The English say ‘it’s not my cup of tea’ when they dislike something, but the Americans usually say that it’s not their ‘cup of coffee’ instead. Cultural differences aside, it can be noted that coffee is far more popular than tea, and its popularity is ever growing. How many of you start their day with a freshly brewed cup, and have a few more during the day? And how many of you stop to think about what happens with your filters and K-cups afterwards?
The love of coffee
Coffee shops and cafés keep popping up everywhere, be it a town, a small village or a large city. Teens and business people alike like to meet there and chat over a cup of coffee; all their tastes differ but it makes no difference – mocha, espresso, decaf or late, dozens of different blends to order form. Brazil is famous for its coffee, but there are exotic new blends from Africa, Europe, Arabia and even Asia which are as good.
It’s good for you
Why do you drink coffee in the morning? It makes you feel energized and helps you wake up, and it’s a fact. Caffeine is a stimulant which gets absorbed into your bloodstream and increases the level of dopamine. You will feel more relaxed, less nervous, and even a bit smarter. As if that is not enough, caffeine in your coffee can help you burn fat by boosting your metabolism. Sadly, this effect diminishes in the long-term coffee drinkers. Of course, if you feel like you should cut down on your coffee, try decaf instead.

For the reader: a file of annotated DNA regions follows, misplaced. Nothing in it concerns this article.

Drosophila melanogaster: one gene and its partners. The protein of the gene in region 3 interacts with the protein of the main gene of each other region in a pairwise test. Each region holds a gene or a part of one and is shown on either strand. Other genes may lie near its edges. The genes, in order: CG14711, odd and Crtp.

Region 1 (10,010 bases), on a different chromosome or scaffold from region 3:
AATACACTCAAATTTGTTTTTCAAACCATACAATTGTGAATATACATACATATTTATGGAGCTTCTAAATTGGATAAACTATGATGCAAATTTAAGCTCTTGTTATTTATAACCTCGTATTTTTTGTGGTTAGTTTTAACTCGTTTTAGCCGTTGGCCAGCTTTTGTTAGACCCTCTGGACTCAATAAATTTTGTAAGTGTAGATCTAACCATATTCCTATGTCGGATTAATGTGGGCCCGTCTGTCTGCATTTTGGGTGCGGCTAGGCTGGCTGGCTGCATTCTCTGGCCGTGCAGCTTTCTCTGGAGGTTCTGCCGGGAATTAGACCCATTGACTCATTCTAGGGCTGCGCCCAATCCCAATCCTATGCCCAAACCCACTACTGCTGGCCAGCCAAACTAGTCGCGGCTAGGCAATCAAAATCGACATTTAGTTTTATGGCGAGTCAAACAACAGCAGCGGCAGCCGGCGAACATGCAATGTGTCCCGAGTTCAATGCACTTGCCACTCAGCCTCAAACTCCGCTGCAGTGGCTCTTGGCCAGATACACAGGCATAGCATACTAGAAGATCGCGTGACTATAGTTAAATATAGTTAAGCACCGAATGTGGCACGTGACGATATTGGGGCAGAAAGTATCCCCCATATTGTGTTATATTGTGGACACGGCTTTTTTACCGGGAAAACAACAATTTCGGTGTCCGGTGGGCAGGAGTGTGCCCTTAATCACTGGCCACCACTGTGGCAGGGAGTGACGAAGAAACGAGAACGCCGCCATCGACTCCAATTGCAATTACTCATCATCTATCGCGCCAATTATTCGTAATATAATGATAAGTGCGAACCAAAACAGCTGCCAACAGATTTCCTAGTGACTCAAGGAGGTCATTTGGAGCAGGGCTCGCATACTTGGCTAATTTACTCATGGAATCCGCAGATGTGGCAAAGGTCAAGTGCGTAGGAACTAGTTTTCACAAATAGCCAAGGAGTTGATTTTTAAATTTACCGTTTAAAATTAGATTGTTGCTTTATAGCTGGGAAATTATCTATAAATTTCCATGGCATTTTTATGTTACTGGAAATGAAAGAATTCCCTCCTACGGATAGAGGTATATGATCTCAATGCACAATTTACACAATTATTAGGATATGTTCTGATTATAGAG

The other side
Back in 2013, the amount of K-cups produced would have been enough to circle the Earth more than 10 times. Fascinating as it may sound, there is the other side of it – they were made of plastic and only about 5 percent was recycled. The recycling process for the coffee pods is complicated, and finding a biodegradable substitute is difficult since coffee inside the cup must be protected from light, oxygen, and moisture which could degrade it.
Going green with your coffee
There are ways to be environmentally friendly with your coffee: you can use biodegradable coffee pods which are as green as they can be, and take only 180 days to fully biodegrade. Come to think of it, it would be nice if you could just throw the capsule in the trash in your home and not worry about whether it will pollute the nature, wouldn’t it? Even the cardboard box is made from recycled materials and you can put it in your ‘paper’ bin, thus making sure it will be used again.
So many of us love and enjoy coffee, but we seldom stop to think about the consequence of this. Learning a fact or two can really be eye-opening, and it can (and it should) make a person wonder about the background of their love for coffee. When we enjoy it so much, why shouldn’t we also make it as green as possible?